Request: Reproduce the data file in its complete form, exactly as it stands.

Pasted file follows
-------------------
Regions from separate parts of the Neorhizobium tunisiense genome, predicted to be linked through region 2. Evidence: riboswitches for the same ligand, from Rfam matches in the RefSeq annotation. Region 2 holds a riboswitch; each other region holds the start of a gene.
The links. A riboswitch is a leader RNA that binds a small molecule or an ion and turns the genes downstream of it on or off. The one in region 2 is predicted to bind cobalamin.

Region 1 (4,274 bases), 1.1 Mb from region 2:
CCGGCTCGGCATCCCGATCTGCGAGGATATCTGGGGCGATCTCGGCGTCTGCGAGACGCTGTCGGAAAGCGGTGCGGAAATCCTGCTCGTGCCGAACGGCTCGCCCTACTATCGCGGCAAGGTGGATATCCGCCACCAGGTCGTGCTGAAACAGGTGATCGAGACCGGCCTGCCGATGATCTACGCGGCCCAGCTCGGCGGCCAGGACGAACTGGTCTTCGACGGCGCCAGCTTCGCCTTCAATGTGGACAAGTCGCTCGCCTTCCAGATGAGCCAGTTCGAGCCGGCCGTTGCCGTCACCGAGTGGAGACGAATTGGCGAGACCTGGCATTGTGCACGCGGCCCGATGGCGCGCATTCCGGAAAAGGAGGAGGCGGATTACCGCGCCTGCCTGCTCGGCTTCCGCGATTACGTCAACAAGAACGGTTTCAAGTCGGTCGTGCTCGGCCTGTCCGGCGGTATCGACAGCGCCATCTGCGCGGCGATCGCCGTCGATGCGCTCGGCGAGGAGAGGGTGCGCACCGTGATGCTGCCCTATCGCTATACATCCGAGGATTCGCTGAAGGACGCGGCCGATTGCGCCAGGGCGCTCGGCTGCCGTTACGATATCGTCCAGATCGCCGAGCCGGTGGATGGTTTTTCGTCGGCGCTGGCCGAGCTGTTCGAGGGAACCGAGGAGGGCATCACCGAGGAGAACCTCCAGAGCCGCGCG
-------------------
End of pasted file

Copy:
Regions from separate parts of the Neorhizobium tunisiense genome, predicted to be linked through region 2. Evidence: riboswitches for the same ligand, from Rfam matches in the RefSeq annotation. Region 2 holds a riboswitch; each other region holds the start of a gene.
The links. A riboswitch is a leader RNA that binds a small molecule or an ion and turns the genes downstream of it on or off. The one in region 2 is predicted to bind cobalamin.

Region 1 (4,274 bases), 1.1 Mb from region 2:
CCGGCTCGGCATCCCGATCTGCGAGGATATCTGGGGCGATCTCGGCGTCTGCGAGACGCTGTCGGAAAGCGGTGCGGAAATCCTGCTCGTGCCGAACGGCTCGCCCTACTATCGCGGCAAGGTGGATATCCGCCACCAGGTCGTGCTGAAACAGGTGATCGAGACCGGCCTGCCGATGATCTACGCGGCCCAGCTCGGCGGCCAGGACGAACTGGTCTTCGACGGCGCCAGCTTCGCCTTCAATGTGGACAAGTCGCTCGCCTTCCAGATGAGCCAGTTCGAGCCGGCCGTTGCCGTCACCGAGTGGAGACGAATTGGCGAGACCTGGCATTGTGCACGCGGCCCGATGGCGCGCATTCCGGAAAAGGAGGAGGCGGATTACCGCGCCTGCCTGCTCGGCTTCCGCGATTACGTCAACAAGAACGGTTTCAAGTCGGTCGTGCTCGGCCTGTCCGGCGGTATCGACAGCGCCATCTGCGCGGCGATCGCCGTCGATGCGCTCGGCGAGGAGAGGGTGCGCACCGTGATGCTGCCCTATCGCTATACATCCGAGGATTCGCTGAAGGACGCGGCCGATTGCGCCAGGGCGCTCGGCTGCCGTTACGATATCGTCCAGATCGCCGAGCCGGTGGATGGTTTTTCGTCGGCGCTGGCCGAGCTGTTCGAGGGAACCGAGGAGGGCATCACCGAGGAGAACCTCCAGAGCCGCGCG